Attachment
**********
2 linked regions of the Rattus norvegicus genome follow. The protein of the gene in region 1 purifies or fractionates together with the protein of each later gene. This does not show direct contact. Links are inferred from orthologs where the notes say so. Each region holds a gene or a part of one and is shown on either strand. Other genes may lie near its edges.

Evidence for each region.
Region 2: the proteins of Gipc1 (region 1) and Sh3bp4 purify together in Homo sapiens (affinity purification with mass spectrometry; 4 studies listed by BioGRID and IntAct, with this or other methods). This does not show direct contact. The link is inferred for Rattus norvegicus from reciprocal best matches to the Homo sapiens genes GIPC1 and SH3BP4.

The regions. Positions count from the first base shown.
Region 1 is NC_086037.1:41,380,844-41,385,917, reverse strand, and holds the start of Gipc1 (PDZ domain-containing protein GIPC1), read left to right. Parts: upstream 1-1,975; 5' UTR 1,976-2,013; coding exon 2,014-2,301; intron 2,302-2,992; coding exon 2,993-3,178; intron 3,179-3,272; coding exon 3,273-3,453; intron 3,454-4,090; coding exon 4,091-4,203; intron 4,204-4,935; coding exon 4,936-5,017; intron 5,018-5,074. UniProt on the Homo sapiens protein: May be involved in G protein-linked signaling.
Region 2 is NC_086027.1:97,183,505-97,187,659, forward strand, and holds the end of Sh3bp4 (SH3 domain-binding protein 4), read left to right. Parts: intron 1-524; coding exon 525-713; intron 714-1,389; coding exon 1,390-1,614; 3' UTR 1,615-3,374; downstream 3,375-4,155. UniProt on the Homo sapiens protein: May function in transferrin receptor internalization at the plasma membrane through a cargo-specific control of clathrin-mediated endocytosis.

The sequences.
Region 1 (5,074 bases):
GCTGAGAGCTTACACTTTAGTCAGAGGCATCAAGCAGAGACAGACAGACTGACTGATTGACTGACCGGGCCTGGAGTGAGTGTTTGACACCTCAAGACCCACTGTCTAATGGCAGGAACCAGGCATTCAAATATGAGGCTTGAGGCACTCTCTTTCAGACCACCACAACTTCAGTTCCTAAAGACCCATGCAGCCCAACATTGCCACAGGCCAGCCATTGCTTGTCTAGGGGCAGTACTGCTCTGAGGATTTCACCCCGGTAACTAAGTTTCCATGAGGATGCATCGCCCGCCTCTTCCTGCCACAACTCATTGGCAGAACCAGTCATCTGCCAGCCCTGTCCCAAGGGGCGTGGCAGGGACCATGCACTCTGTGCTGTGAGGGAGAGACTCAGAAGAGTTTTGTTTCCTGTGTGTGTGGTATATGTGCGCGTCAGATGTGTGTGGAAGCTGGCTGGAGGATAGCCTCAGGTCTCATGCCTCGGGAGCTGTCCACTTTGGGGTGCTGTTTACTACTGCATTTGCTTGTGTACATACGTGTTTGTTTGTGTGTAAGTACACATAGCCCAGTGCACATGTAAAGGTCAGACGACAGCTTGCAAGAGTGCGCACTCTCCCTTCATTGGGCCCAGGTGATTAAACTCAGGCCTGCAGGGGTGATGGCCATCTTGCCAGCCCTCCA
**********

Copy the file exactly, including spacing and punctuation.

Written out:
2 linked regions of the Rattus norvegicus genome follow. The protein of the gene in region 1 purifies or fractionates together with the protein of each later gene. This does not show direct contact. Links are inferred from orthologs where the notes say so. Each region holds a gene or a part of one and is shown on either strand. Other genes may lie near its edges.

Evidence for each region.
Region 2: the proteins of Gipc1 (region 1) and Sh3bp4 purify together in Homo sapiens (affinity purification with mass spectrometry; 4 studies listed by BioGRID and IntAct, with this or other methods). This does not show direct contact. The link is inferred for Rattus norvegicus from reciprocal best matches to the Homo sapiens genes GIPC1 and SH3BP4.

The regions. Positions count from the first base shown.
Region 1 is NC_086037.1:41,380,844-41,385,917, reverse strand, and holds the start of Gipc1 (PDZ domain-containing protein GIPC1), read left to right. Parts: upstream 1-1,975; 5' UTR 1,976-2,013; coding exon 2,014-2,301; intron 2,302-2,992; coding exon 2,993-3,178; intron 3,179-3,272; coding exon 3,273-3,453; intron 3,454-4,090; coding exon 4,091-4,203; intron 4,204-4,935; coding exon 4,936-5,017; intron 5,018-5,074. UniProt on the Homo sapiens protein: May be involved in G protein-linked signaling.
Region 2 is NC_086027.1:97,183,505-97,187,659, forward strand, and holds the end of Sh3bp4 (SH3 domain-binding protein 4), read left to right. Parts: intron 1-524; coding exon 525-713; intron 714-1,389; coding exon 1,390-1,614; 3' UTR 1,615-3,374; downstream 3,375-4,155. UniProt on the Homo sapiens protein: May function in transferrin receptor internalization at the plasma membrane through a cargo-specific control of clathrin-mediated endocytosis.

The sequences.
Region 1 (5,074 bases):
GCTGAGAGCTTACACTTTAGTCAGAGGCATCAAGCAGAGACAGACAGACTGACTGATTGACTGACCGGGCCTGGAGTGAGTGTTTGACACCTCAAGACCCACTGTCTAATGGCAGGAACCAGGCATTCAAATATGAGGCTTGAGGCACTCTCTTTCAGACCACCACAACTTCAGTTCCTAAAGACCCATGCAGCCCAACATTGCCACAGGCCAGCCATTGCTTGTCTAGGGGCAGTACTGCTCTGAGGATTTCACCCCGGTAACTAAGTTTCCATGAGGATGCATCGCCCGCCTCTTCCTGCCACAACTCATTGGCAGAACCAGTCATCTGCCAGCCCTGTCCCAAGGGGCGTGGCAGGGACCATGCACTCTGTGCTGTGAGGGAGAGACTCAGAAGAGTTTTGTTTCCTGTGTGTGTGGTATATGTGCGCGTCAGATGTGTGTGGAAGCTGGCTGGAGGATAGCCTCAGGTCTCATGCCTCGGGAGCTGTCCACTTTGGGGTGCTGTTTACTACTGCATTTGCTTGTGTACATACGTGTTTGTTTGTGTGTAAGTACACATAGCCCAGTGCACATGTAAAGGTCAGACGACAGCTTGCAAGAGTGCGCACTCTCCCTTCATTGGGCCCAGGTGATTAAACTCAGGCCTGCAGGGGTGATGGCCATCTTGCCAGCCCTCCA